Tuesday, December 18, 2007

Gift Ideas for the Economic Educator (What I’ve Been Reading)

One of the books I promised to review was Alan Greenspan’s memoir, The Age of Turbulence: Adventures in a New World. Well, I finished it. It took a little longer than I thought, but only because I lack all the reading time I had when I was commuting in Chicago. (You can get a lot read in an hour plus on a train.)

If you’re an econ teacher or a student of recent history, and you’ve not read this book, I strongly encourage you to do so. Don’t be afraid of Mr. Greenspan’s reputation for confusing statements. In this book, he is quite clear. However, if you listened to him as often as I did during my career at the Fed, you can hear his voice. This is no ghost-written biopic. This is the man and his thoughts.

The first part of the book is largely biographical – following Mr. Greenspan from his boyhood in New York, through college and into private practice and public service. Once there, we view world events and world leaders through the experiences of one who saw many of them. From the Roosevelt administration in World War II, to the current President Bush, Mr. Greenspan met and advised many leaders and potential leaders. And he provides a candid assessment of each.

But it is the second part of this book that I found most interesting, and that I believe will be of the most value, particularly to economics teachers. It is in this part, that Greenspan gives his views of many of the economic hurdles ahead of us. He talks with the clarity and intellect which was a hallmark of his analysis. I found much in the second part of the book to think about and to share with students. And I suspect you will as well. Where Greenspan excels in is explaining the economic concepts as they apply to the issues. And although you may not like what he has to say, his explanation remains valuable. Likewise, his analysis is timely. I was frequently struck by the recent data that he put in the book. For a book released in September of 2007, I was struck by the number of references to information from the spring of that year. It is apparent that the book went to press quickly, but only after up-to-date and relevant information was included. This book is a must have for the economics teacher and Fed watcher on your shopping list. (Shop now, the retailers seem to need a shot in the arm.)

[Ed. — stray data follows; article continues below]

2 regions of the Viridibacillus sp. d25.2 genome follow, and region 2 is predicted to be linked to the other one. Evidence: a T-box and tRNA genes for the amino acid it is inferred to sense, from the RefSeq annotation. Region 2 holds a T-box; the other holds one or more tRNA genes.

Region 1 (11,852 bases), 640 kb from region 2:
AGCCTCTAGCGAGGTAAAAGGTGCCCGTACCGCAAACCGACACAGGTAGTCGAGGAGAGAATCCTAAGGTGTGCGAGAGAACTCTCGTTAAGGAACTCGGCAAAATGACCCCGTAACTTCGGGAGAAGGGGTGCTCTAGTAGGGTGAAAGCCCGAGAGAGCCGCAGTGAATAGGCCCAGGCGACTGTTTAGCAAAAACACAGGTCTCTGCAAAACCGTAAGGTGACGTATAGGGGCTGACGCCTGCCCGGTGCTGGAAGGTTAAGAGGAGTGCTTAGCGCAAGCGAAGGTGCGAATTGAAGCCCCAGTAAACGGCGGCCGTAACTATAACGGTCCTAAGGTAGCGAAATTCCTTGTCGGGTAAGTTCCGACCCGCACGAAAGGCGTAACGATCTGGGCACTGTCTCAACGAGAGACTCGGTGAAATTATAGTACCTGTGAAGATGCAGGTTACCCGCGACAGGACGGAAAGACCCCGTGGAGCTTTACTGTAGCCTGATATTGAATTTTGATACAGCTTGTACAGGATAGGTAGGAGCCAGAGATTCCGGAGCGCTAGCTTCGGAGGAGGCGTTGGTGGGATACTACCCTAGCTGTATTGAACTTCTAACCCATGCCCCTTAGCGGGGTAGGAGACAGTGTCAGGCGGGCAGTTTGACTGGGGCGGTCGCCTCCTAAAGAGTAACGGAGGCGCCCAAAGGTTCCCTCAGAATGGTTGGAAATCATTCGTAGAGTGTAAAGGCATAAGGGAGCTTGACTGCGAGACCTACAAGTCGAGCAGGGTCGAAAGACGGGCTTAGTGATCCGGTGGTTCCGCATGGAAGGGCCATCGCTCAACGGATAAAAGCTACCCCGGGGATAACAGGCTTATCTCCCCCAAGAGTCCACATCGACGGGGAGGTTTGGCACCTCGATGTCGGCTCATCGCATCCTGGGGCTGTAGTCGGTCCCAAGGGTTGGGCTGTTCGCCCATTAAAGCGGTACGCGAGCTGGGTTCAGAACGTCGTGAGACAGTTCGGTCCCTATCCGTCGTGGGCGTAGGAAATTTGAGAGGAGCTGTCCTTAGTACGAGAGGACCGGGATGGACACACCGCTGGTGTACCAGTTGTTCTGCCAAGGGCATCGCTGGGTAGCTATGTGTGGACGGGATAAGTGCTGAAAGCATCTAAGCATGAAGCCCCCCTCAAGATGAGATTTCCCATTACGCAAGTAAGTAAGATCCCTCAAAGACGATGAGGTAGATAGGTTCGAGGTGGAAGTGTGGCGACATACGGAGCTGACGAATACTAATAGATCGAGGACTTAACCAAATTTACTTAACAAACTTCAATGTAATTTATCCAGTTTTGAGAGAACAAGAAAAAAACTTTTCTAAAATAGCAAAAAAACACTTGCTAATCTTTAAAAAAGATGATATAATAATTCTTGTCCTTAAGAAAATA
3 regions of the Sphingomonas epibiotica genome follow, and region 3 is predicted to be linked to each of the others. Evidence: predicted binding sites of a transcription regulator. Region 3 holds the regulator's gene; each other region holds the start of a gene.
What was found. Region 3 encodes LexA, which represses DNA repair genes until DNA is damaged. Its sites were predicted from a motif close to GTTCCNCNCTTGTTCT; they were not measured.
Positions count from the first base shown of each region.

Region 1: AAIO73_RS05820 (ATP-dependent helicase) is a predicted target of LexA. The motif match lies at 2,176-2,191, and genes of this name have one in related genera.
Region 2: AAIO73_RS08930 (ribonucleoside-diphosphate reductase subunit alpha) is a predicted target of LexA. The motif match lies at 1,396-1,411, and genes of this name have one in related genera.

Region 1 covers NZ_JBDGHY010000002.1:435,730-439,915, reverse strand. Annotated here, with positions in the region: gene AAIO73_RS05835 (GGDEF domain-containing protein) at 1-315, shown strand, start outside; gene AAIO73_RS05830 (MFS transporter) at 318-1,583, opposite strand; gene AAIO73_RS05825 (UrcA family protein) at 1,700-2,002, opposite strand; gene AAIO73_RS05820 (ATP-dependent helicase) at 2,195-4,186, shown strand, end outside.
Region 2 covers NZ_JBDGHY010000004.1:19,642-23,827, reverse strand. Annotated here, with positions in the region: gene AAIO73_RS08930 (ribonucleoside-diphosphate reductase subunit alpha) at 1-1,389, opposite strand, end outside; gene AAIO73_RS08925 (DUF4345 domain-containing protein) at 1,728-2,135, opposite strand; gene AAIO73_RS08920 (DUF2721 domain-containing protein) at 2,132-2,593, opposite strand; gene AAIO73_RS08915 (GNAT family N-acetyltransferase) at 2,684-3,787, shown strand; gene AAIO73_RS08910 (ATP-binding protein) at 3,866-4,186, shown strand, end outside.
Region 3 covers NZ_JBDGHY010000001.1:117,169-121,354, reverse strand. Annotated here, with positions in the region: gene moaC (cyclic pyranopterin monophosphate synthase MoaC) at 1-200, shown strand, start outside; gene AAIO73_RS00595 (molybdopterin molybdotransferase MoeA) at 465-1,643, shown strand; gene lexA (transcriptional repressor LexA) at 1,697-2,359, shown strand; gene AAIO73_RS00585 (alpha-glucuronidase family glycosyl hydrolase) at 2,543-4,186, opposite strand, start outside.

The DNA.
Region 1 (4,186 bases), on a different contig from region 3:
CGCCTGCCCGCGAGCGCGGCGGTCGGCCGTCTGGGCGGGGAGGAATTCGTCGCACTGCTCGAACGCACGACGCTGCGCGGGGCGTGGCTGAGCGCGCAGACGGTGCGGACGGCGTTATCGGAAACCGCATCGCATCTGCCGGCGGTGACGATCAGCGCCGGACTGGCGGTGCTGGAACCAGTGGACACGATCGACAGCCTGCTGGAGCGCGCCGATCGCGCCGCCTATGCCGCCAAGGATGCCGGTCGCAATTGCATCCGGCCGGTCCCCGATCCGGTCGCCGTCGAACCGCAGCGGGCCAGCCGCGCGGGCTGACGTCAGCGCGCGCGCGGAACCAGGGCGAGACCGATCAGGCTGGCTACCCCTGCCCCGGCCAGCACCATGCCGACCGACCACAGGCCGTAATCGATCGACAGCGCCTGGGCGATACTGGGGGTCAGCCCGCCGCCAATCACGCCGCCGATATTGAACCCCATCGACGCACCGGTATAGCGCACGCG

I invite others who have read the book to share their reviews. And if you’ve not yet read it, please come back when you have. I welcome your thoughts.

3 comments:

Andrew H. said...

I think one of the most interesting things about what Greenspan has written is his desire to share with everyone a much more personal view of himself. As Fed chairman, the world viewed him as very much an enigma, but in the Age of Turbulence he shows a genuine desire for people to better understand the events that have shaped his life and what was growing through his head at some particularly pivotol times in the life of the U.S. economy. His description of the moments when he first learned of the 9/11 attacks are particularly telling about the kind of man he is and where his priorities lie.

dawn goodman said...

It has taken me a while to get through the Age of Turbulance, but it was a labor of love. It is exciting to see how what I teach to my students everyday is applied. I would like this book to be required reading for my students, but it is too long and too technical - although I do appreciate him showing his modesty and humility as well as his superior intelligence. His views of world leaders is fascinating.

Greg VanSlambrook, Brebeuf Jesuit, Indianapolis said...

I'm actually using selections from the first part of Greenspan's book when I teach fiscal policy this semester. I thought that his summaries of the choices and effects of fiscal policy in the Nixon, Ford, and Carter years help to give real-life context to what's in the intro textbooks.
About the book in general, I was actually disappointed that it didn't get MORE personal. All that seemed to come across to me was that he loved philosophical debate, economic data and policy, and schmoozing with the powerful and famous (the name-dropping got annoying to me after awhile). And also that he is very comfortable and confident that almost every decision he made was the right one, or at least made as best he could with the information he had. I think we knew all those things about him already.
But as a summary of economic policy of the past several decades, I thought it was great.